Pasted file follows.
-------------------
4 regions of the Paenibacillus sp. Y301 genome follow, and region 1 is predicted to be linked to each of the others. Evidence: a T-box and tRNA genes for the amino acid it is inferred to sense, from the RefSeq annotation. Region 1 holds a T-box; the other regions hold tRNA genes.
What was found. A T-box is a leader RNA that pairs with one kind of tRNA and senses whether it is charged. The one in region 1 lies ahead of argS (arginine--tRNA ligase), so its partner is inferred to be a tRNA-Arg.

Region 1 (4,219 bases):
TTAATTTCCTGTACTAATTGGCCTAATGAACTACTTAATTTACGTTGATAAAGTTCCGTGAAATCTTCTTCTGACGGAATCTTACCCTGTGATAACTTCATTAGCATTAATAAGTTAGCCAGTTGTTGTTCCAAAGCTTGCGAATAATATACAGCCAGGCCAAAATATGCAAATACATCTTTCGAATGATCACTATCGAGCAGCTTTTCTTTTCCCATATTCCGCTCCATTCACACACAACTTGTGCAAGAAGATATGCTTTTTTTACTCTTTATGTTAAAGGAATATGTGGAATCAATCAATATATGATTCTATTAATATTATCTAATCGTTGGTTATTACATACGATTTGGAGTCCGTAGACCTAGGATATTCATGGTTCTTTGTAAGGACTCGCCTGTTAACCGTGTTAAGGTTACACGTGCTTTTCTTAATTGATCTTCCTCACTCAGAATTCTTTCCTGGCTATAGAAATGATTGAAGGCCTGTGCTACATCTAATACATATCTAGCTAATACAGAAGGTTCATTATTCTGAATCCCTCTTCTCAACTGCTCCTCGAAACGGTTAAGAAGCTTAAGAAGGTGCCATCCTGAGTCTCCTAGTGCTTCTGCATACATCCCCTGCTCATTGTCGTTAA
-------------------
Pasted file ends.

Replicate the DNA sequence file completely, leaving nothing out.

4 regions of the Paenibacillus sp. Y301 genome follow, and region 1 is predicted to be linked to each of the others. Evidence: a T-box and tRNA genes for the amino acid it is inferred to sense, from the RefSeq annotation. Region 1 holds a T-box; the other regions hold tRNA genes.
What was found. A T-box is a leader RNA that pairs with one kind of tRNA and senses whether it is charged. The one in region 1 lies ahead of argS (arginine--tRNA ligase), so its partner is inferred to be a tRNA-Arg.

Region 1 (4,219 bases):
TTAATTTCCTGTACTAATTGGCCTAATGAACTACTTAATTTACGTTGATAAAGTTCCGTGAAATCTTCTTCTGACGGAATCTTACCCTGTGATAACTTCATTAGCATTAATAAGTTAGCCAGTTGTTGTTCCAAAGCTTGCGAATAATATACAGCCAGGCCAAAATATGCAAATACATCTTTCGAATGATCACTATCGAGCAGCTTTTCTTTTCCCATATTCCGCTCCATTCACACACAACTTGTGCAAGAAGATATGCTTTTTTTACTCTTTATGTTAAAGGAATATGTGGAATCAATCAATATATGATTCTATTAATATTATCTAATCGTTGGTTATTACATACGATTTGGAGTCCGTAGACCTAGGATATTCATGGTTCTTTGTAAGGACTCGCCTGTTAACCGTGTTAAGGTTACACGTGCTTTTCTTAATTGATCTTCCTCACTCAGAATTCTTTCCTGGCTATAGAAATGATTGAAGGCCTGTGCTACATCTAATACATATCTAGCTAATACAGAAGGTTCATTATTCTGAATCCCTCTTCTCAACTGCTCCTCGAAACGGTTAAGAAGCTTAAGAAGGTGCCATCCTGAGTCTCCTAGTGCTTCTGCATACATCCCCTGCTCATTGTCGTTAA